Two examples from the recent past are those of the aforementioned Brazilian, Diego, and striker Patrick Helmes. After the former discovered he was not in the first XI for a vital match against Hoffenheim at the business end of the 2010/11 season, he elected to leave the team hotel rather than take his place on the subs’ bench. His manager was understandably unhappy, and the incident ultimately led to the talented playmaker spending last season on loan at Atlético Madrid. Impressive performances and Europa League success seem to have earned him another chance in Lower Saxony, but his creativity was sorely missing from Wolfsburg’s midfield last season. For his part, Helmes was one of Steve McClaren’s last signings as a Bundesliga manager and found himself out of favour under Magath due to a perceived lack of endeavour, with his new boss describing him as “a pure finisher who has never learned to help defensively and contribute to creating chances himself”. However, after unsuccessful experiments trying new signings Giovanni Sio and Vierinha somewhat out of position up front, Helmes was brought back into contention in the second half of last season. He went on to make a vital contribution of 12 league goals, including game-winning braces against Nuremberg, Hertha Berlin and Werder Bremen. Magath might like to sell that as a positive result of his harsh man-management, but you can’t help but wonder how much better the season might have gone had Helmes got his chance to shine earlier on.

However, it seems Magath is not just quick to disregard players he has inherited from his predecessors. The table below shows what has become of some of those he signed in the summer 2011 and January 2012 windows.

 

Player Transfer details What happened
Srđan Lakić Summer ’11, free transfer from Kaiserslautern Loaned to Hoffenheim in January, now back but not starting
Patrick Ochs Summer ’11 €3 m from Eintracht Frankfurt Loaned to Hoffenheim this season
Hrvoje Čale Summer ’11, free transfer from Trabzonspor Moved to reserves after 1 first-team appearance
Christian Träsch Summer ’11, €9 m from VfB Stuttgart Captaincy removed after poor performances
Rasmus Jönsson Summer ’11, €3.4 m from Helsingborgs Striker is yet to score for the club
Thomas Hitzlsperger Summer ’11, free transfer from West Ham United Released and currently without a club
Sotirios Kyrgiakos Summer ’11, free transfer from Liverpool Loaned to Sunderland in January, no longer a regular starter
Chris Summer ’11, free transfer from Eintracht Frankfurt Contract not renewed, now at Hoffenheim
Ferhan Hasani January ’12, €700 k from Shkëndija Tetovo Made his debut against Mainz on Match Day 6 of the 12/13 season.
Felipe Lopes January ’12, €2.5 m from Nacional Has not featured this season
Petr Jiráček January ’12, €3.5 m from Viktoria Plzeň Performed well but already sold to HSV for €4 million
Slobodan Medojević January ’12, €2.5 m from Vojvodina Novi Sad Yet to make league debut
Giovanni Sio January ’12, €5.8 m from FC Sion Loaned to Augsburg this season

 

Though several of those players are young and show promise for the future, as yet the club have seen very little return on a net investment of over €25 million.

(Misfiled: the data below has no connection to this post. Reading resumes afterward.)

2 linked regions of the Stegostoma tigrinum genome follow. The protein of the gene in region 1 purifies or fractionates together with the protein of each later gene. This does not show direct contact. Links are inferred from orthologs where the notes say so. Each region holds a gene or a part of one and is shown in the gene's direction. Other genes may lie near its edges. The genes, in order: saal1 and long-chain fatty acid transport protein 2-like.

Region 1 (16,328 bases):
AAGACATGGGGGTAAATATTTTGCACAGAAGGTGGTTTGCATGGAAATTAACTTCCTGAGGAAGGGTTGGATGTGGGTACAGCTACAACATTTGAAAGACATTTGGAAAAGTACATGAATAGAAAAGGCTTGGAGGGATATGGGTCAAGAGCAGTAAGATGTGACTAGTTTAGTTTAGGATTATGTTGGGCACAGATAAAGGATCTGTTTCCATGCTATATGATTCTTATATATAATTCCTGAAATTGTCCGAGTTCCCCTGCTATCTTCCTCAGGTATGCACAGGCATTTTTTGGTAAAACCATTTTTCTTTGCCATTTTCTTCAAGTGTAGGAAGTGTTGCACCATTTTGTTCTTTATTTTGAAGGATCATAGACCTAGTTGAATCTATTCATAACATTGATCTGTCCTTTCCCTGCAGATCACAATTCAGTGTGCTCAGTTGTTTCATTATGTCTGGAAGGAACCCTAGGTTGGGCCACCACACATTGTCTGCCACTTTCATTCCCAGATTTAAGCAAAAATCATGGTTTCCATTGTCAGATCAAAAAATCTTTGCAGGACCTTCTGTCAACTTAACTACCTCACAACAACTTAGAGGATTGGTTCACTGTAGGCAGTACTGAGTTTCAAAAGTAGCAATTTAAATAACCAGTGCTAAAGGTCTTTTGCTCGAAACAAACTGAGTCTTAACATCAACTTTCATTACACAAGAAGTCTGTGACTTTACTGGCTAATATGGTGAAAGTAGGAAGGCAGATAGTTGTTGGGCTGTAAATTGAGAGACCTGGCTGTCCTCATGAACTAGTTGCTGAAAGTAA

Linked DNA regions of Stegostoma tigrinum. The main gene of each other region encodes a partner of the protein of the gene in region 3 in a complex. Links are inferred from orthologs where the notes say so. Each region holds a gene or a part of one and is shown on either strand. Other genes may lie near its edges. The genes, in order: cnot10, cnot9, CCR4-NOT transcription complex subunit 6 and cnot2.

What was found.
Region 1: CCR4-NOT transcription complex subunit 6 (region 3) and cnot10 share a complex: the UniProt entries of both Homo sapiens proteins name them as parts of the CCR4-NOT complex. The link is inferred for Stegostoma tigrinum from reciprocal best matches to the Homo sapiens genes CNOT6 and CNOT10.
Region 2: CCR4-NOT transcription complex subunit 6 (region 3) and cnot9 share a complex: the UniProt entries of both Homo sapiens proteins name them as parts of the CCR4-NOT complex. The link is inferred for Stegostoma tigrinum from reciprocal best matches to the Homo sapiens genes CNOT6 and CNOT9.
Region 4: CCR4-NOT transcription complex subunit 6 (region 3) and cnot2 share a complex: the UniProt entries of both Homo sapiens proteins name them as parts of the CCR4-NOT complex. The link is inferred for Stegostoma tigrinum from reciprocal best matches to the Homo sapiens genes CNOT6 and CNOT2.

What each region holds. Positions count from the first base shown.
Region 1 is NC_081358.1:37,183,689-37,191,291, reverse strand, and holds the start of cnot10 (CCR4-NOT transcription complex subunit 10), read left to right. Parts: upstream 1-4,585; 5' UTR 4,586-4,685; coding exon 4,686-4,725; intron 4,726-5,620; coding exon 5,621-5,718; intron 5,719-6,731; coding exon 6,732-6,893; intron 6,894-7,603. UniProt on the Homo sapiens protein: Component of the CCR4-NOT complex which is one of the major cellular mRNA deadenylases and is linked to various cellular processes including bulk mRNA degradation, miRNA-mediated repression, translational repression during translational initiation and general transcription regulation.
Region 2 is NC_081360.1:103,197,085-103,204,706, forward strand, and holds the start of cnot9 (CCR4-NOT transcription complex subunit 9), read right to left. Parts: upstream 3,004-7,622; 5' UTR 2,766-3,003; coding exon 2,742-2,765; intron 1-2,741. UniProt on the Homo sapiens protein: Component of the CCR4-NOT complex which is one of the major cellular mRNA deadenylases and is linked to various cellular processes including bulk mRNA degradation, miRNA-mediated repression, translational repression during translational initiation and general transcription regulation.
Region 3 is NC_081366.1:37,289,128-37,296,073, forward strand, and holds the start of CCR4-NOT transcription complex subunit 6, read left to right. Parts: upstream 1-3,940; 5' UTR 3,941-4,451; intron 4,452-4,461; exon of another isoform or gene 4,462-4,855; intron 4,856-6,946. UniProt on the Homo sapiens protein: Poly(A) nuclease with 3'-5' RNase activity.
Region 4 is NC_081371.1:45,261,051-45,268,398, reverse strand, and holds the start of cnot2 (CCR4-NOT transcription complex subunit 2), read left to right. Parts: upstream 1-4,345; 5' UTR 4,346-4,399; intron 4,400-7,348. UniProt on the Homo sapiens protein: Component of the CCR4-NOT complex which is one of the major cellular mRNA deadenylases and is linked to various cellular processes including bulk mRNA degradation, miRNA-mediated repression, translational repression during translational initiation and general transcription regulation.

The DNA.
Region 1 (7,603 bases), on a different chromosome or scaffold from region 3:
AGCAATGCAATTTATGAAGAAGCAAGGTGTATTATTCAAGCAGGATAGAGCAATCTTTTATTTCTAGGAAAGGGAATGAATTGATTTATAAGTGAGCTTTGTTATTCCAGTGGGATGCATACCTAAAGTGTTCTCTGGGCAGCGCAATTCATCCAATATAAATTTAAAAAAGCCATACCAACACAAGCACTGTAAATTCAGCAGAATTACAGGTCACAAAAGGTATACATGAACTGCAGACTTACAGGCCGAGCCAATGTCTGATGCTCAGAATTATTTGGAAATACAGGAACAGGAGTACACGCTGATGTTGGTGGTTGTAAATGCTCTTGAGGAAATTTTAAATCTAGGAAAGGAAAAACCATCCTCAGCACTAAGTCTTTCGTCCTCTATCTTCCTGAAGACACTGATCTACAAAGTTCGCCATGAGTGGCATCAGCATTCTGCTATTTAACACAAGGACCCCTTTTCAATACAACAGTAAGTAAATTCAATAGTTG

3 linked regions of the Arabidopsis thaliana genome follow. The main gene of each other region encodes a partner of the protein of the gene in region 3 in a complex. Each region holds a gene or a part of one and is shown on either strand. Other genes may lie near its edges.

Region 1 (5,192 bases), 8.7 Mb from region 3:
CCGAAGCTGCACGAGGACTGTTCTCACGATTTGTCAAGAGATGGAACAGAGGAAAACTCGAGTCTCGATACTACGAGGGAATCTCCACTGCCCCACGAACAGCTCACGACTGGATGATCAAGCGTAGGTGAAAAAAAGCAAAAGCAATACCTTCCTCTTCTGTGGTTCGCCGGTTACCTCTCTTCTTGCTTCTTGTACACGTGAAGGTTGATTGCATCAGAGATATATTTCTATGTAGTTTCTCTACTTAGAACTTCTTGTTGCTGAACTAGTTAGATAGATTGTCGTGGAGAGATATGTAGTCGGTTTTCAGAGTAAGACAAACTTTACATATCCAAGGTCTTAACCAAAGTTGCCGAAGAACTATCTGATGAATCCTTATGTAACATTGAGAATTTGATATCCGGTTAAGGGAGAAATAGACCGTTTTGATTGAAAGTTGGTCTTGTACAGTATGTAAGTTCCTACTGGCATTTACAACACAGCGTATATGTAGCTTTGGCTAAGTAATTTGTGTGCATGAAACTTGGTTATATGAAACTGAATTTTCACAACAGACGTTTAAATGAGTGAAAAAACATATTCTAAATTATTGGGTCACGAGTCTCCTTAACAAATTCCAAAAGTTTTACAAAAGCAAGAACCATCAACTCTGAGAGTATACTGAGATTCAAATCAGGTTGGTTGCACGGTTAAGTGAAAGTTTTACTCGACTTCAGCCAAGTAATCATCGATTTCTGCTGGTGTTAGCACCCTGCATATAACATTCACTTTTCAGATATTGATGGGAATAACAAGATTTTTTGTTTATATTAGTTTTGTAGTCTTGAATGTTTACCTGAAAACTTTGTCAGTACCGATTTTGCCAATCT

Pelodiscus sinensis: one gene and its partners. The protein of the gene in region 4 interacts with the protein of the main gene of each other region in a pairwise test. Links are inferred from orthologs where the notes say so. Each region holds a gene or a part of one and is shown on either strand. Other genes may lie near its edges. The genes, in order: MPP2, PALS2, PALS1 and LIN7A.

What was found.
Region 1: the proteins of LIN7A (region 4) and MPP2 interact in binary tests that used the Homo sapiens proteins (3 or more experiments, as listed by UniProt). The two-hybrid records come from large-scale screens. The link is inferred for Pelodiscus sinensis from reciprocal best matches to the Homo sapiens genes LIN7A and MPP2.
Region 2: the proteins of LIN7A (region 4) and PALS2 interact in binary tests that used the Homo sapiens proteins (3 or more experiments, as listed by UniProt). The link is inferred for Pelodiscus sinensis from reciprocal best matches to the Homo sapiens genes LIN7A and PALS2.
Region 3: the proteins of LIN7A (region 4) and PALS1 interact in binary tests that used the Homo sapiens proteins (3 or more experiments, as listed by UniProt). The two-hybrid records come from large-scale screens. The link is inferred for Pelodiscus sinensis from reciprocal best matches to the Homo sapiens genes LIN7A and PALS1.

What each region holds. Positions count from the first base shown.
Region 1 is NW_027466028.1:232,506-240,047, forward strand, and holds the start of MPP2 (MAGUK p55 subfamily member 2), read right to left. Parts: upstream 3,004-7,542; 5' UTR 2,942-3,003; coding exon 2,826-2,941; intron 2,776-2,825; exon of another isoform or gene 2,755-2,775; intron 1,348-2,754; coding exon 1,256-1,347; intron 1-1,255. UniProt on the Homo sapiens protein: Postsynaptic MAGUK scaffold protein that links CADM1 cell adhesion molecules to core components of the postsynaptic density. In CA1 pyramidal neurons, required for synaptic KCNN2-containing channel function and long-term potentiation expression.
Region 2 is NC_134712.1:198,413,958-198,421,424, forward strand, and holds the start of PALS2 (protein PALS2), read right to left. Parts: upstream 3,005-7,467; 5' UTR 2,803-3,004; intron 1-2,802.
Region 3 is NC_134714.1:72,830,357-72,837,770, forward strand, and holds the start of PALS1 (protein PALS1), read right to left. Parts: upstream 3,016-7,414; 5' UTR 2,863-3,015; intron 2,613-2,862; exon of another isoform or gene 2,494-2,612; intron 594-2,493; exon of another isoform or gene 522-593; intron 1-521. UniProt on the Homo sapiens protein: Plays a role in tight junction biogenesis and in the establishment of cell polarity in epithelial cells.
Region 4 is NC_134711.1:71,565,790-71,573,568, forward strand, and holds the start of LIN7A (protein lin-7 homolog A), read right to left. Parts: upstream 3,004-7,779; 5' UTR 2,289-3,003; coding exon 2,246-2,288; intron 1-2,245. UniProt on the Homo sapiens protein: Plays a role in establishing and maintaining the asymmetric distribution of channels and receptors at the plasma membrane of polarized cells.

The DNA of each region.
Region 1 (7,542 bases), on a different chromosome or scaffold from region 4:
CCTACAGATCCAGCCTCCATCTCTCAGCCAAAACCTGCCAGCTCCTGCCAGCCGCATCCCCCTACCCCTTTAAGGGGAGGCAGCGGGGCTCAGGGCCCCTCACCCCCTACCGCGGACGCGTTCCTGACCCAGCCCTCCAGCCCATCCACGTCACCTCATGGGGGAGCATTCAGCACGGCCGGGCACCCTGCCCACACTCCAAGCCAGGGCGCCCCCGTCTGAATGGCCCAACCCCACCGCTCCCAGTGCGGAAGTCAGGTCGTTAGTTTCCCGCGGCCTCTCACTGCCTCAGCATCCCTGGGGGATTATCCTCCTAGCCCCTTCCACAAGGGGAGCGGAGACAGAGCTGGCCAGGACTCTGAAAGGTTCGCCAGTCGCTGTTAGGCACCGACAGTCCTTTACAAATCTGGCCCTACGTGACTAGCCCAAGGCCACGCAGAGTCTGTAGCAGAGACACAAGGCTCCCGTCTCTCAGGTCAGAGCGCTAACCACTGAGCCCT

Just one win in the team’s first six league games this season after such consistent big spending has seen the pressure mount, but there is still hope that Magath’s strategy will pay off. Why? Because, as I touched on earlier, it has worked in the past.

Magath arrived for his first spell as Wolfsburg manager at the end of the 2006/2007 season, and proceeded to bring in 13 new players over the summer. The newly assembled squad started slowly and they went into the winter break in 11th place, but the arrivals of goalkeeper Diego Benaglio and midfielder Makoto Hasebe in January strengthened the side further and they only lost one of their next ten league games, eventually finishing an impressive fifth.

But the coach was not satisfied, and another nine players came in the following summer, including Palermo’s World Cup winners, Andrea Barzagli and Cristian Zaccardo. The most significant changes, however, were arguably the signing of Nuremberg’s playmaker Zvjezdan Misimović, and a revised utilisation of the talent brought in a year earlier. After joining on the last day of the transfer window, Brazilian striker Grafite had been the side’s top scorer with 11 on the way to that top-five finish, while fellow new-boy forward, a little-known 21-year-old Bosnian called Edin Džeko, bagged eight goals. It was only in the second half of that season, however, that they were used as a strike partnership. Nevertheless, the experiment coincided with Wolfsburg’s upturn in form, and it would go on to prove even more successful. With 28 and 26 league goals respectively in the title-winning season, Grafite and Džeko became the Bundesliga’s most lethal strike duo of all time, but Misimović’s incredible 22 assists (along with seven goals) were perhaps even more significant.

Considering the role they played in securing the club’s first ever major silverware, the trio’s combined price of €15.5 million suddenly looked like a bargain. With that in mind, it is perhaps not surprising that the Wolfsburg board have been happy to give Magath free rein in the transfer market. But the fact remains that since his return business has been more miss than hit, and unless he can build a successful and settled side soon, he may have to do his Christmas shopping somewhere else next year

Financial information for this article from transfermarket.de.